For most of us, when we are sick or have health issues that are cause for concern, we know which doctors to see and where we can see them. We schedule an appointment, and though we may gripe at the amount of time being cut out of our schedules, we typically spend no more than three hours in the doctor’s office. We see a general practitioner, an internal medicine physician or even an urgent care clinic (Doc in a Box). We see a specialist or go to the high-cost emergency room only when absolutely necessary. Whether we suffer from a chronic disease or a temporary illness, most of us can access the medications we need to maintain our health or to heal faster from a nasty, but brief condition. Health care isn’t easily available to everyone, and of course there are instances where even housed individuals cannot afford the cost of some medications or procedures that may be desperately needed – but most people can make the sacrifices necessary to obtain care that will save their lives. Furthermore, many of us in Birmingham are lucky enough to have secure employment that permits us the time to heal and recover from our illness without the threat of losing our source of income (whether for the few days we are sick, or indefinitely). Many of us have our own cars, which are necessary for seeing our doctors, who then tell us to see our specialists – while only missing a minimal amount of work.

But what about those among us who cannot afford a place to sleep at night, let alone medications to manage high blood pressure, a mental illness, or other life-impacting conditions? Or those whose combined financial situation and serious health issues cause them to slip into homelessness in the first place? Often, individuals who are struggling financially and who are employed do not have flexible schedules that can allow a full day devoted to waiting for a doctor’s appointment, which is often the case in free health care situations. This is often combined with the time it will take to work around Birmingham’s less than perfect transit system. When illness interferes with work for such individuals, it is only exacerbated by putting off getting care and rest. And for those who have serious chronic illnesses, such as cancer, homelessness can pose a serious threat to their chances of recovering, and certainly to their chances of having any comfort or relief while they are sick. In Birmingham, homeless persons face a serious lack of accessible preventative care and other medical options. From 1995 to 2005, the percentage of homeless persons in Birmingham with unmet health care needs rose from 32% to 54%, meaning that on at least one occasion, these individuals were unable to access a form of health care they needed even though they tried. One Roof is concerned because that number has risen and may continue to rise in coming years.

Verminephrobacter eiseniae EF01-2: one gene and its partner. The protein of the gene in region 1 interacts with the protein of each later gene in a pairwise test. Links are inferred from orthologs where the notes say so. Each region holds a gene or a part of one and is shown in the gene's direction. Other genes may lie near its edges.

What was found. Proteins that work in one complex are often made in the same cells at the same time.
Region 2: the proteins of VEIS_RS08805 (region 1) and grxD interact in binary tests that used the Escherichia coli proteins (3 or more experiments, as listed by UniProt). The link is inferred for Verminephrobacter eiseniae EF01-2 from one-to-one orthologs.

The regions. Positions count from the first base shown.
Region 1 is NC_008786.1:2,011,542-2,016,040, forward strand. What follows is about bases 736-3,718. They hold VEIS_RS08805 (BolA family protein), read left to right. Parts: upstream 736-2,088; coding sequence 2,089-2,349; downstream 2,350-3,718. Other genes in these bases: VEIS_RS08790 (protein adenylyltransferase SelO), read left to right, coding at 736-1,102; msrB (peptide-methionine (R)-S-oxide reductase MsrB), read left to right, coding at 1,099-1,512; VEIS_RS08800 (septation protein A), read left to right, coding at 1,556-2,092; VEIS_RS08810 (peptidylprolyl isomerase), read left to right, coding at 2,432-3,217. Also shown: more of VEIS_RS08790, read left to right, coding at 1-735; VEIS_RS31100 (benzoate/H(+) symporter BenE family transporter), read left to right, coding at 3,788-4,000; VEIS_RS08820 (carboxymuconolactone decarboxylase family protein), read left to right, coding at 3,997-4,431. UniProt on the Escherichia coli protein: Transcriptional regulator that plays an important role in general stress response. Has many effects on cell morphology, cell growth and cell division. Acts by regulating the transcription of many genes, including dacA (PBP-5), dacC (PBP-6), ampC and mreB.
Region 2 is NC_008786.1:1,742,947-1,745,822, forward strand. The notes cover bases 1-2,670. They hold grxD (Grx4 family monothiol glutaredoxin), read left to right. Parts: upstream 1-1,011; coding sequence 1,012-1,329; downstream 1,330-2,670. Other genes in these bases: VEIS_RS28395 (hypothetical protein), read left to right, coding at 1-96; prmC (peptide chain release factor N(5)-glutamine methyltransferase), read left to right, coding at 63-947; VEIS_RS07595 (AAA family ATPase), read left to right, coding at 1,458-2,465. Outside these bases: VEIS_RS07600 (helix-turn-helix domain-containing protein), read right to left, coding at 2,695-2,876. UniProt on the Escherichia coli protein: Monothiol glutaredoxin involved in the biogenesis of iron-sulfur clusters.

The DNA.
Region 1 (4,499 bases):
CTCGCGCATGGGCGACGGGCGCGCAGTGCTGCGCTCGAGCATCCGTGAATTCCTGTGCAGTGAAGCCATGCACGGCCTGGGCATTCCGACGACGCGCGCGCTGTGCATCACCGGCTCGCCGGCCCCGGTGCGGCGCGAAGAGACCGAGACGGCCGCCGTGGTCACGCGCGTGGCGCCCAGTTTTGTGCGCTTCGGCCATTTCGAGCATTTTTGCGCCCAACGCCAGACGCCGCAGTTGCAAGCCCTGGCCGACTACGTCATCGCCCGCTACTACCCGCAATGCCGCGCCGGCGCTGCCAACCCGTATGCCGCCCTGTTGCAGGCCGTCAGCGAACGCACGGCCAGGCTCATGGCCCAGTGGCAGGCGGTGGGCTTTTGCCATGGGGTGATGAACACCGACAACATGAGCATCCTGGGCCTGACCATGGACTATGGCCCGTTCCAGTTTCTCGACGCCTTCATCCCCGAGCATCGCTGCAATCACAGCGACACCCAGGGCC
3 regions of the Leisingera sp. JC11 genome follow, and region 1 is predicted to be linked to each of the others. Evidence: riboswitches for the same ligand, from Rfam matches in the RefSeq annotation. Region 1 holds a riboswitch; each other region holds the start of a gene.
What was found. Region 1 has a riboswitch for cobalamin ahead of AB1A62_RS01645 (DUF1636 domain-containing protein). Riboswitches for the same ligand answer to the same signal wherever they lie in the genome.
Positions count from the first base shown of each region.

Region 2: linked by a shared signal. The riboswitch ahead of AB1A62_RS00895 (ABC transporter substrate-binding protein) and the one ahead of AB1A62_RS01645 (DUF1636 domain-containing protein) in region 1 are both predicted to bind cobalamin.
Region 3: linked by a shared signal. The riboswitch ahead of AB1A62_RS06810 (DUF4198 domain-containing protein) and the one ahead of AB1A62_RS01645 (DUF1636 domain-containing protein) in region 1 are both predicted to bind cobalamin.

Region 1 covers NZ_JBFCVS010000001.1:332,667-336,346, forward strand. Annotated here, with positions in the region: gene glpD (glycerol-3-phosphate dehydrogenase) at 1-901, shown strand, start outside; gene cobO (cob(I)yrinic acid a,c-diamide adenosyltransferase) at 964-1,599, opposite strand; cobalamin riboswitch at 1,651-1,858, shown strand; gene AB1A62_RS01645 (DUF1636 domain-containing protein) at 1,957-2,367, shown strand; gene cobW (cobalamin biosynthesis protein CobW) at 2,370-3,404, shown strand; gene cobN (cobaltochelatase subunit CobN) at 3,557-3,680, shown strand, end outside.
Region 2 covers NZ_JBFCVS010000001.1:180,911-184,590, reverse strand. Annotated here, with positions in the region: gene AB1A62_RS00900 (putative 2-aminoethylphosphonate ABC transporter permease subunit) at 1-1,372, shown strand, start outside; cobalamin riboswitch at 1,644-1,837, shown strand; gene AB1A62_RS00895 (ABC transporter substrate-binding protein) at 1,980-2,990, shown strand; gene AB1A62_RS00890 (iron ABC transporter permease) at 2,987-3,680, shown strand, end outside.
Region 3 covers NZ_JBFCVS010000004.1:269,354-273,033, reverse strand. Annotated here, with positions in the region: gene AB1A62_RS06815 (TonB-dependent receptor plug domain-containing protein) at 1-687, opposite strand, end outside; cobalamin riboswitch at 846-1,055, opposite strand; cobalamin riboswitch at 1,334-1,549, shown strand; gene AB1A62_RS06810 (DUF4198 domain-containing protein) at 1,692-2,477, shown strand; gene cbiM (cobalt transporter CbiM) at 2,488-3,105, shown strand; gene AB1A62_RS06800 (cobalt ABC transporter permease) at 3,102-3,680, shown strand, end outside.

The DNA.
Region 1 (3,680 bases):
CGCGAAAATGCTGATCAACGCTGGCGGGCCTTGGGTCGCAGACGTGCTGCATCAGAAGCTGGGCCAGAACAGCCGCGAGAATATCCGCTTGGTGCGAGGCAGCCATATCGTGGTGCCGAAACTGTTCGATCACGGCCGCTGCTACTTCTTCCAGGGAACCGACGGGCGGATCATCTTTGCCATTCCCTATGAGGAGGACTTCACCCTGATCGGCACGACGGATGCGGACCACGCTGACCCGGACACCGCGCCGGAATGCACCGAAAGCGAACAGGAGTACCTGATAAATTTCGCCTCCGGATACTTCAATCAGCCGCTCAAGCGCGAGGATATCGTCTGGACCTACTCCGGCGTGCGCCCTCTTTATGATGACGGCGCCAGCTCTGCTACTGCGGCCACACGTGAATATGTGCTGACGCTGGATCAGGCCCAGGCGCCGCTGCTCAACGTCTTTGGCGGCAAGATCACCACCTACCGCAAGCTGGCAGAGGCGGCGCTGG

For Birmingham’s homeless, inability to pay for health care, not having an access card to a particular facility, transportation problems, having to wait too long to be seen in a clinic situation, and simply not knowing where to receive care, are all barriers to receiving health care. Furthermore, because there are few accessible clinics or outpatient services that are free of charge, there is an overwhelming misuse of hospital emergency rooms. In a survey conducted in 2010, the three facilities that homeless persons reported they sought health care from the most were Cooper Green Emergency, Birmingham Health Care, and UAB Emergency. Not only are emergency room visits costly, but they are often inappropriate for the care that homeless citizens actually need, and ER visits are often preventable by the utilization of other health care options. For example, someone with a heart condition could avoid repeated visits to the emergency room and an exponential decline in health if they only had regular access to their inexpensive, generic heart medication. Also in 2010, 66% of participants reported that they required medication since becoming homeless. In the same study, at least half of homeless persons surveyed said they had difficulty accessing specialty medical services, mental health services, dental services, and medications. 46% of homeless persons surveyed said they had difficulty accessing a general health practitioner. With few outpatient resources available to homeless individuals with no income and no insurance, it is understandable that some utilize emergency services for simple, primary health care.